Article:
On this date in 1983, Italian film director Franco Zeffirelli comes out as gay in an interview with The Advocate, saying, “I’m gay…. This is the first time I’ve talked about it openly. I don’t like to talk about my sexual inclinations. People are not special because they like one thing better than another in bed.”
Franco Zeffirelli, born on February 12, 1923, in Florence, Italy, was an acclaimed film director, screenwriter, and producer. Throughout his career, Zeffirelli left an indelible mark on the world of cinema, with his unique vision, and passion for storytelling.
Zeffirelli’s deep passion for theater led him to work as an assistant to notable theater directors such as Luchino Visconti and Laurence Olivier. He honed his craft, learning from the best in the field, and soon gained recognition for his talent and innovative approach to stage design. Zeffirelli’s groundbreaking production of Shakespeare’s “Romeo and Juliet” at London’s Old Vic Theatre in 1960 catapulted him to international acclaim.
Building on his success in theater, Zeffirelli ventured into opera, collaborating with renowned artists and opera houses worldwide. His notable productions included Georges Bizet’s “Carmen” at the Metropolitan Opera in New York and Giuseppe Verdi’s “La Traviata” at La Scala in Milan. Zeffirelli’s ability to seamlessly merge the elements of music, drama, and visuals on stage earned him accolades and further solidified his reputation as a master of spectacle and emotion.
Film Career: Zeffirelli’s transition to filmmaking was a natural progression of his artistic pursuits. In 1967, he directed his first feature film, “The Taming of the Shrew,” starring Elizabeth Taylor and Richard Burton. The film was praised for its energetic performances, vibrant cinematography, and Zeffirelli’s ability to adapt Shakespearean works for the screen while retaining their essence.
One of Zeffirelli’s most notable films is his 1968 adaptation of “Romeo and Juliet.” This cinematic masterpiece captivated audiences worldwide with its romanticism, meticulous attention to detail, and unforgettable performances by Olivia Hussey and Leonard Whiting. The film garnered critical acclaim, earning four Academy Award nominations and winning two.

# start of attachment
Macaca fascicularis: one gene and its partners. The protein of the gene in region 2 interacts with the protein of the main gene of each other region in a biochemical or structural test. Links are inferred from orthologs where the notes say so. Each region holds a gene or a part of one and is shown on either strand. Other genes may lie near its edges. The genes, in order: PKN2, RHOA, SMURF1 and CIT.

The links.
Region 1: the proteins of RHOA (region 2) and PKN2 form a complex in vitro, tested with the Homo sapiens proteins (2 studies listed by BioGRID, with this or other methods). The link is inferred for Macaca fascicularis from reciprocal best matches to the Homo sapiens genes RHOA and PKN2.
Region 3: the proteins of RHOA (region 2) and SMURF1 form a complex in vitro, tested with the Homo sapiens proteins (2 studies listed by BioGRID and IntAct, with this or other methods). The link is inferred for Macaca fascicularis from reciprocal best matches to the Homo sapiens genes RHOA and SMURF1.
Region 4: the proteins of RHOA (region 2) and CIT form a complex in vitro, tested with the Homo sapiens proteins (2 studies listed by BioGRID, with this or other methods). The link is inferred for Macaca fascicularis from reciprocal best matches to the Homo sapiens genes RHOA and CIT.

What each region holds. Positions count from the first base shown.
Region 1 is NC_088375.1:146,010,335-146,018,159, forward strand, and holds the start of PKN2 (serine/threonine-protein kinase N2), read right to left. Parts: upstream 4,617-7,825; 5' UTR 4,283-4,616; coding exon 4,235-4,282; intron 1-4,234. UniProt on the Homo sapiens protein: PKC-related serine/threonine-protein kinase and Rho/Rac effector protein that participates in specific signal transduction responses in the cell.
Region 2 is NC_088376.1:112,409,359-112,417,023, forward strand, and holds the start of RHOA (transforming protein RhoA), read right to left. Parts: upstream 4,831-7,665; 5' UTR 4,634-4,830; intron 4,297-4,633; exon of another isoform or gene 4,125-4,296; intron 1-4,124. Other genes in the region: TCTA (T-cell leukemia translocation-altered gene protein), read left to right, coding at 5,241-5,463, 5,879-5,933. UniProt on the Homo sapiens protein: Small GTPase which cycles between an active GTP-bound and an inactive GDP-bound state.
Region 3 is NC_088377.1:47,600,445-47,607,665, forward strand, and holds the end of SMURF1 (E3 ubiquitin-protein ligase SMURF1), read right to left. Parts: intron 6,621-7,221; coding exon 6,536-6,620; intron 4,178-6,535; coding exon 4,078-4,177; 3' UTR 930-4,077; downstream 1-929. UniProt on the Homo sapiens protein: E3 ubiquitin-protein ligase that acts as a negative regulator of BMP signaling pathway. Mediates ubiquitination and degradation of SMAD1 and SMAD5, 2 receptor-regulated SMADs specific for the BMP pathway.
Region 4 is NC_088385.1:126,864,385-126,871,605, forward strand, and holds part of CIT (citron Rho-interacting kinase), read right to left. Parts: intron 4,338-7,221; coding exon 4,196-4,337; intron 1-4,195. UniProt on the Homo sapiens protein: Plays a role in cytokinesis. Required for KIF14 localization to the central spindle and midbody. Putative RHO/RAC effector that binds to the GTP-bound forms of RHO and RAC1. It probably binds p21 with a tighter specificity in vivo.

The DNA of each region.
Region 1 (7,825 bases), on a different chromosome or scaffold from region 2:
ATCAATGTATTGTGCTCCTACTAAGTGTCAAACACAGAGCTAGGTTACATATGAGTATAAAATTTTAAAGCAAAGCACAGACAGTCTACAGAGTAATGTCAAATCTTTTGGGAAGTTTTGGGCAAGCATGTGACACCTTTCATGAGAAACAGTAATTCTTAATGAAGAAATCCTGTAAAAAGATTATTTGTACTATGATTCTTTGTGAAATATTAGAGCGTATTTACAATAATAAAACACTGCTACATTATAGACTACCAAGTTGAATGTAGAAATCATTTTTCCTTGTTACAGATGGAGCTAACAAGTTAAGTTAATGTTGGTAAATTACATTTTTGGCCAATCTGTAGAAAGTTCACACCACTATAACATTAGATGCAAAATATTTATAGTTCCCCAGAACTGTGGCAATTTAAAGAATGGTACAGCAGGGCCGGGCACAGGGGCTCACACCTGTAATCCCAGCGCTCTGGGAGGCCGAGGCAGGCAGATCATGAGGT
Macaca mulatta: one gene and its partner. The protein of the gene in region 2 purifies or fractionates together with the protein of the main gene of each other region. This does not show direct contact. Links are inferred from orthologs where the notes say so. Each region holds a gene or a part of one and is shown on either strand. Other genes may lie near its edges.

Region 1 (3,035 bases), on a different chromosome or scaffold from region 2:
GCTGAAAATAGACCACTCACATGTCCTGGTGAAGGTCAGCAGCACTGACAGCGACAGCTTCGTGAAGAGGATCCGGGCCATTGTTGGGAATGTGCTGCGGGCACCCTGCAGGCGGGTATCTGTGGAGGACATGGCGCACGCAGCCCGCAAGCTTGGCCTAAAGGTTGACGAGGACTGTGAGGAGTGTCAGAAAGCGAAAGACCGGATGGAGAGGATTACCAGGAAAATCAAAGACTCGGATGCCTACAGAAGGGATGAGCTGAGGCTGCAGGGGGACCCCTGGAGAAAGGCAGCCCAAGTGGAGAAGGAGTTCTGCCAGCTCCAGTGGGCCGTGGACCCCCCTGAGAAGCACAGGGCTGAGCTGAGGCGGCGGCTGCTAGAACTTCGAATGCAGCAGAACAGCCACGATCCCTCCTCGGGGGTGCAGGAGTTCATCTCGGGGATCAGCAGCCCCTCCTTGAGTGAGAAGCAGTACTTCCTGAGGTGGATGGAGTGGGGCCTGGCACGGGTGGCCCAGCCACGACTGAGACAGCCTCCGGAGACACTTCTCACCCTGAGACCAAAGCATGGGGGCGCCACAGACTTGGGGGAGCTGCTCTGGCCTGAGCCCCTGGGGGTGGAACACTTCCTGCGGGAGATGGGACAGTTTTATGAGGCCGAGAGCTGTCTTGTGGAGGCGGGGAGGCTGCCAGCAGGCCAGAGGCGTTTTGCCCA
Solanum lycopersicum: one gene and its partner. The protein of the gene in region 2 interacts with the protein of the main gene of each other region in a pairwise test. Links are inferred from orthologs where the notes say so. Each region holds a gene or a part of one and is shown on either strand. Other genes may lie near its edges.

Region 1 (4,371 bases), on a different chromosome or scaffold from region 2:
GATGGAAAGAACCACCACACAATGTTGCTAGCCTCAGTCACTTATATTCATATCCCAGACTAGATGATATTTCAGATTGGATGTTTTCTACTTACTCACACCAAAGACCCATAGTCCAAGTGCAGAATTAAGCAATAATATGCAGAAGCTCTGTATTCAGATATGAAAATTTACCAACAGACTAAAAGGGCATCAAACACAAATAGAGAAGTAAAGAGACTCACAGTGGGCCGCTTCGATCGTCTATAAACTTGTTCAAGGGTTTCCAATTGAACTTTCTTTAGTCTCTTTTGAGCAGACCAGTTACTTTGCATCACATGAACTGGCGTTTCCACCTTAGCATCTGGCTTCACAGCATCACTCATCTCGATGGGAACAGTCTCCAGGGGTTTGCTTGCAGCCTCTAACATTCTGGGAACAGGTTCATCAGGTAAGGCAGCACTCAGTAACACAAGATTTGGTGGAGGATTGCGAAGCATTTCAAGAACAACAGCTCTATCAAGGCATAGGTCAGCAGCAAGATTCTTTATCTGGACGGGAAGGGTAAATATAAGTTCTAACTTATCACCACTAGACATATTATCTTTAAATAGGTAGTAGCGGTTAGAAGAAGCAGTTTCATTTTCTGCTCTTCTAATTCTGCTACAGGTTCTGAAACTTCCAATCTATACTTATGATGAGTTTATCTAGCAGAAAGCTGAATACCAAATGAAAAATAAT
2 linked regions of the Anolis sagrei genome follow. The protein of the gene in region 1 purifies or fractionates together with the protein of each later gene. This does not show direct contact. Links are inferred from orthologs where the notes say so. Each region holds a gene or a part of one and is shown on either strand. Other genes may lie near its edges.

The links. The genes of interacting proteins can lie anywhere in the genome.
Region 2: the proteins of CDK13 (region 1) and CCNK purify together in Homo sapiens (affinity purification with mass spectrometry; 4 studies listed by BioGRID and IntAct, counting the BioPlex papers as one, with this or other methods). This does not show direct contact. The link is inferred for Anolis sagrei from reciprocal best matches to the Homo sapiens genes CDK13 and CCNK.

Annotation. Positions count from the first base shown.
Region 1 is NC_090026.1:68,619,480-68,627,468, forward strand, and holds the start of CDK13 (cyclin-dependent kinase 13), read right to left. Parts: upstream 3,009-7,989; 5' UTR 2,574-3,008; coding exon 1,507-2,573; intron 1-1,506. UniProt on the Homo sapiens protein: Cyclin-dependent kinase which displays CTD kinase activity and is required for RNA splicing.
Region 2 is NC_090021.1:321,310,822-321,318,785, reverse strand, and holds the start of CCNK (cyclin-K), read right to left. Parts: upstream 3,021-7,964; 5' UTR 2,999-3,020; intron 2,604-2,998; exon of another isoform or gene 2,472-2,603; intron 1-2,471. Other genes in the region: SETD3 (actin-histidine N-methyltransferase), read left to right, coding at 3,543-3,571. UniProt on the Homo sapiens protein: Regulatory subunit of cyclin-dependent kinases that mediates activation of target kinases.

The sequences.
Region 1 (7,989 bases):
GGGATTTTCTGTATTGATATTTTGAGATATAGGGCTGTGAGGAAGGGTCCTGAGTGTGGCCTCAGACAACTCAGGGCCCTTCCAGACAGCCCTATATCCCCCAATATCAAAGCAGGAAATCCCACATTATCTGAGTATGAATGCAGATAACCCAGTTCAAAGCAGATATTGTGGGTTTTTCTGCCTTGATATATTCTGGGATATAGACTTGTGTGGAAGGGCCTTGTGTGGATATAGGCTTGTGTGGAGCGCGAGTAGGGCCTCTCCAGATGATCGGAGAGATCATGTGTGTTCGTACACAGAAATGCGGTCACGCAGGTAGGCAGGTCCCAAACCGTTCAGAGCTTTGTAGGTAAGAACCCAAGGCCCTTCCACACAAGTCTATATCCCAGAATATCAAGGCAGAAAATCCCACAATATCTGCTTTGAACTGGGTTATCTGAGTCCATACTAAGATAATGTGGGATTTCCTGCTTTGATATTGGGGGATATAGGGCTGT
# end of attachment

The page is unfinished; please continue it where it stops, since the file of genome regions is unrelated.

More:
Zeffirelli continued to create a diverse range of films throughout his career, including “Brother Sun, Sister Moon” (1972), “Endless Love” (1981), “Tea with Mussolini” (1999), and “Callas Forever” (2002). Each film showcased his versatility as a director, from historical epics to intimate dramas, while maintaining his distinct visual style and emotional storytelling.
Franco Zeffirelli’s contributions to cinema, theater, and opera are immeasurable. His dedication to visually stunning productions, meticulous attention to detail, and ability to breathe new life into classic works cemented his status as one of the greatest Italian directors of his time. Zeffirelli’s films continue to inspire and resonate with audiences, showcasing his profound understanding of human emotions and universal themes.
Franco Zeffirelli’s legacy as an Italian film director, theater director, and opera producer and as a gay man remains unparalleled. Zeffirelli’s passion for the arts, his commitment to excellence, and his ability to evoke powerful emotions continue to make him a revered figure in the realm of cinema. His contributions will forever be celebrated, and his films will continue to captivate generations to come.
Zeffirelli died after a long illness on June 15, 2019.